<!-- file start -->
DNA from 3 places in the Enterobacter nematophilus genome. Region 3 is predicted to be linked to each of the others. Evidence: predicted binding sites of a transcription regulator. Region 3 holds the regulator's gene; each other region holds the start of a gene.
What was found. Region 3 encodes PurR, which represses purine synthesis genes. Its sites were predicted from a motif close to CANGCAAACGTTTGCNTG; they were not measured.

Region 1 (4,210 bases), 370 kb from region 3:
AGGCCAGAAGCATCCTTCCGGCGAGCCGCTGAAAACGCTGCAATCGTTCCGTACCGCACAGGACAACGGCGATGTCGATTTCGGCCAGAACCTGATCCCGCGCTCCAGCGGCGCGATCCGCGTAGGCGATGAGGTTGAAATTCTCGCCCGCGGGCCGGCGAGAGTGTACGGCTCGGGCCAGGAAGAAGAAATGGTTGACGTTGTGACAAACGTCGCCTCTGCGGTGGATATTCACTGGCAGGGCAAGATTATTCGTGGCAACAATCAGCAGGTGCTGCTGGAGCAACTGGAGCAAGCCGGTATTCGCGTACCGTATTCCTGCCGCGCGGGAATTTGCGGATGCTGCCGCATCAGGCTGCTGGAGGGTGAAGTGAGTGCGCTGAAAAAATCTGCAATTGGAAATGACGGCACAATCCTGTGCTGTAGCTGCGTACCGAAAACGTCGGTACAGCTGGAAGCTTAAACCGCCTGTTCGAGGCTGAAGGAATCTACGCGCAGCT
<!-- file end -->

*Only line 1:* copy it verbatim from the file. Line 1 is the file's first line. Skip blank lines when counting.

DNA from 3 places in the Enterobacter nematophilus genome. Region 3 is predicted to be linked to each of the others. Evidence: predicted binding sites of a transcription regulator. Region 3 holds the regulator's gene; each other region holds the start of a gene.